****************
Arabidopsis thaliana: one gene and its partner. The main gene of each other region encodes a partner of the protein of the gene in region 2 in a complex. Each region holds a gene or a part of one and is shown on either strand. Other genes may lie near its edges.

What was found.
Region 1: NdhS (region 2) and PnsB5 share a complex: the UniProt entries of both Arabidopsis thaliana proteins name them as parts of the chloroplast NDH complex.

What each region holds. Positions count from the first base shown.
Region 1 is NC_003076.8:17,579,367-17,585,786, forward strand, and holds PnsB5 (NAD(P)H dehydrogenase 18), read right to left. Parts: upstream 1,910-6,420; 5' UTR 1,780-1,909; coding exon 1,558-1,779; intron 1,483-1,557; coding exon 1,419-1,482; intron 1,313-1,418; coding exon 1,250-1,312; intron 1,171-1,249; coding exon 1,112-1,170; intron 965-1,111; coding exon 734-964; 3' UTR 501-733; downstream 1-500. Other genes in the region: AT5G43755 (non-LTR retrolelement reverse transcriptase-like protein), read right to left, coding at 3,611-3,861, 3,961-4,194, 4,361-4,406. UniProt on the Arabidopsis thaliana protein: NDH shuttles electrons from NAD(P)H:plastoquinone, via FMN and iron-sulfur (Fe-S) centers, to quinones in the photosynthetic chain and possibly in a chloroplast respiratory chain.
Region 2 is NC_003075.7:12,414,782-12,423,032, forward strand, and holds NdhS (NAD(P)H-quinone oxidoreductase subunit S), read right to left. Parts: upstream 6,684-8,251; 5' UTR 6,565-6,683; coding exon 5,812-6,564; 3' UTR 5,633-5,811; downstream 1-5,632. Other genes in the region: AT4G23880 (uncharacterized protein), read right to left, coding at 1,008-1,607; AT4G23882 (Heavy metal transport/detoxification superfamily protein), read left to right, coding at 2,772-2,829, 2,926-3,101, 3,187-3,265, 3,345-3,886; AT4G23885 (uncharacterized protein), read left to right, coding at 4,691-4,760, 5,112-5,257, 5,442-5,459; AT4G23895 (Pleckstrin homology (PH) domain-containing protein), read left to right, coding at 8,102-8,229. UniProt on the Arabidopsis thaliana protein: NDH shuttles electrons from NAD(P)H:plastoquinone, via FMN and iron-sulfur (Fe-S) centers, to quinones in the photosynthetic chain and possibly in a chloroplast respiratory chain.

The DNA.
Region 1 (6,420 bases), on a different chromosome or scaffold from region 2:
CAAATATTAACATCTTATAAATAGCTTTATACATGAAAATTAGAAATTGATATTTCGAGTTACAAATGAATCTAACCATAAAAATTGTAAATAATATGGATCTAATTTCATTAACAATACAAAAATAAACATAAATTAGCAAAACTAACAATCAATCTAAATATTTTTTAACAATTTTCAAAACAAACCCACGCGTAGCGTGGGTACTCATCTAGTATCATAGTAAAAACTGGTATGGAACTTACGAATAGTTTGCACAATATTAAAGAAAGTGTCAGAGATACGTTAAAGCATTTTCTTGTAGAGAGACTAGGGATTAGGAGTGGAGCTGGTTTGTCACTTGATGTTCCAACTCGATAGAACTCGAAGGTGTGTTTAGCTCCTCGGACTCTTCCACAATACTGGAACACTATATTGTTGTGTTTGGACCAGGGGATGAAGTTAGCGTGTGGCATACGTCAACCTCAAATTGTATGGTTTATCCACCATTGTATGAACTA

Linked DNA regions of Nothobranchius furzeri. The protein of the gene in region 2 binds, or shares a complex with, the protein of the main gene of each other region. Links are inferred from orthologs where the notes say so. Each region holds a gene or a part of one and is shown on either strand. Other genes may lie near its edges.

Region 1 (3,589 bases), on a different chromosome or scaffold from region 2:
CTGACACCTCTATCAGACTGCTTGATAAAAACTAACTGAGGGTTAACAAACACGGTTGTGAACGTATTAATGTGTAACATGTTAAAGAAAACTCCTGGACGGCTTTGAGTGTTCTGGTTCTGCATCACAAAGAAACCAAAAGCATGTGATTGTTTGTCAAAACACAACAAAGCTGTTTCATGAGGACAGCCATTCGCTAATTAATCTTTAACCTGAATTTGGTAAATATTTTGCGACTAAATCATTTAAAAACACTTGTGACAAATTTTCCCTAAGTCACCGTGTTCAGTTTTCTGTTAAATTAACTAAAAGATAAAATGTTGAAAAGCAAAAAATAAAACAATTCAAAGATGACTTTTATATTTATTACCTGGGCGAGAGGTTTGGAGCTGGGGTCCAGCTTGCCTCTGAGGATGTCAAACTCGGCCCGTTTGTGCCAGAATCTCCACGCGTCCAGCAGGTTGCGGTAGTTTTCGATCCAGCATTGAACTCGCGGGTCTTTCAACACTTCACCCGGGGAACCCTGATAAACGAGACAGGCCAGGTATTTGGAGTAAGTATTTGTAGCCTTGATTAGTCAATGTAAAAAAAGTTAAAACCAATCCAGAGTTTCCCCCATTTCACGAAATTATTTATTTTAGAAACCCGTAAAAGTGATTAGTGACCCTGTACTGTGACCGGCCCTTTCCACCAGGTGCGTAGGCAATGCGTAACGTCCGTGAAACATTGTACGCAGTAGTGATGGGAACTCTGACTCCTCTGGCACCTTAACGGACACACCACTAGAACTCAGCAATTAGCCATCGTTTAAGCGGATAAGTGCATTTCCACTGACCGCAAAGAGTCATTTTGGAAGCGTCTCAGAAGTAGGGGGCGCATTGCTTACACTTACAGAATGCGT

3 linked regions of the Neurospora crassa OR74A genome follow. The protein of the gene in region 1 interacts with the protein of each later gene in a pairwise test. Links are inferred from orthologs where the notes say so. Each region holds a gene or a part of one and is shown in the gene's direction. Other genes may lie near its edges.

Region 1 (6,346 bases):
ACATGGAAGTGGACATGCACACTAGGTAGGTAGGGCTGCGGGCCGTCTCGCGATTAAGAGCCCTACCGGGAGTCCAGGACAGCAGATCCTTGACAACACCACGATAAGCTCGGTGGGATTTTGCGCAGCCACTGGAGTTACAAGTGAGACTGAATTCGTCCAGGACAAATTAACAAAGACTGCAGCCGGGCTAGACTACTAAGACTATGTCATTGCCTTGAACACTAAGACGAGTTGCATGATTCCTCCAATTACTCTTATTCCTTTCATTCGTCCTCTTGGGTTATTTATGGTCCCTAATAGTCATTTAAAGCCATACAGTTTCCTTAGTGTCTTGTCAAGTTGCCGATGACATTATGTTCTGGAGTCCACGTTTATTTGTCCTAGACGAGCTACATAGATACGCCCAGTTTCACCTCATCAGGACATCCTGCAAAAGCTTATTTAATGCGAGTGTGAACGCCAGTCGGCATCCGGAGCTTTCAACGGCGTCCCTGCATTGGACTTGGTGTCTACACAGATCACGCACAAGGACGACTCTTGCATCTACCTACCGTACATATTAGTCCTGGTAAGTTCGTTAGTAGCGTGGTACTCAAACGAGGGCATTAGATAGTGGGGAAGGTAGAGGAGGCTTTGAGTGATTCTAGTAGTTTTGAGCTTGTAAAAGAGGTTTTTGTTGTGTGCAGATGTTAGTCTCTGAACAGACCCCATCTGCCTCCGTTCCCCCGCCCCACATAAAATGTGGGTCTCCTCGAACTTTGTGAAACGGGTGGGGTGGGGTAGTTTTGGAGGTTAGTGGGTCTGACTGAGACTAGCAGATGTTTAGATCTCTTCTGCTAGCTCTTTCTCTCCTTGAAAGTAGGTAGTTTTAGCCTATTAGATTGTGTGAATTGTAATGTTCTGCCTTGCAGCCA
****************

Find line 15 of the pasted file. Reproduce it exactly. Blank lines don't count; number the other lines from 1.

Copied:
ACATGGAAGTGGACATGCACACTAGGTAGGTAGGGCTGCGGGCCGTCTCGCGATTAAGAGCCCTACCGGGAGTCCAGGACAGCAGATCCTTGACAACACCACGATAAGCTCGGTGGGATTTTGCGCAGCCACTGGAGTTACAAGTGAGACTGAATTCGTCCAGGACAAATTAACAAAGACTGCAGCCGGGCTAGACTACTAAGACTATGTCATTGCCTTGAACACTAAGACGAGTTGCATGATTCCTCCAATTACTCTTATTCCTTTCATTCGTCCTCTTGGGTTATTTATGGTCCCTAATAGTCATTTAAAGCCATACAGTTTCCTTAGTGTCTTGTCAAGTTGCCGATGACATTATGTTCTGGAGTCCACGTTTATTTGTCCTAGACGAGCTACATAGATACGCCCAGTTTCACCTCATCAGGACATCCTGCAAAAGCTTATTTAATGCGAGTGTGAACGCCAGTCGGCATCCGGAGCTTTCAACGGCGTCCCTGCATTGGACTTGGTGTCTACACAGATCACGCACAAGGACGACTCTTGCATCTACCTACCGTACATATTAGTCCTGGTAAGTTCGTTAGTAGCGTGGTACTCAAACGAGGGCATTAGATAGTGGGGAAGGTAGAGGAGGCTTTGAGTGATTCTAGTAGTTTTGAGCTTGTAAAAGAGGTTTTTGTTGTGTGCAGATGTTAGTCTCTGAACAGACCCCATCTGCCTCCGTTCCCCCGCCCCACATAAAATGTGGGTCTCCTCGAACTTTGTGAAACGGGTGGGGTGGGGTAGTTTTGGAGGTTAGTGGGTCTGACTGAGACTAGCAGATGTTTAGATCTCTTCTGCTAGCTCTTTCTCTCCTTGAAAGTAGGTAGTTTTAGCCTATTAGATTGTGTGAATTGTAATGTTCTGCCTTGCAGCCA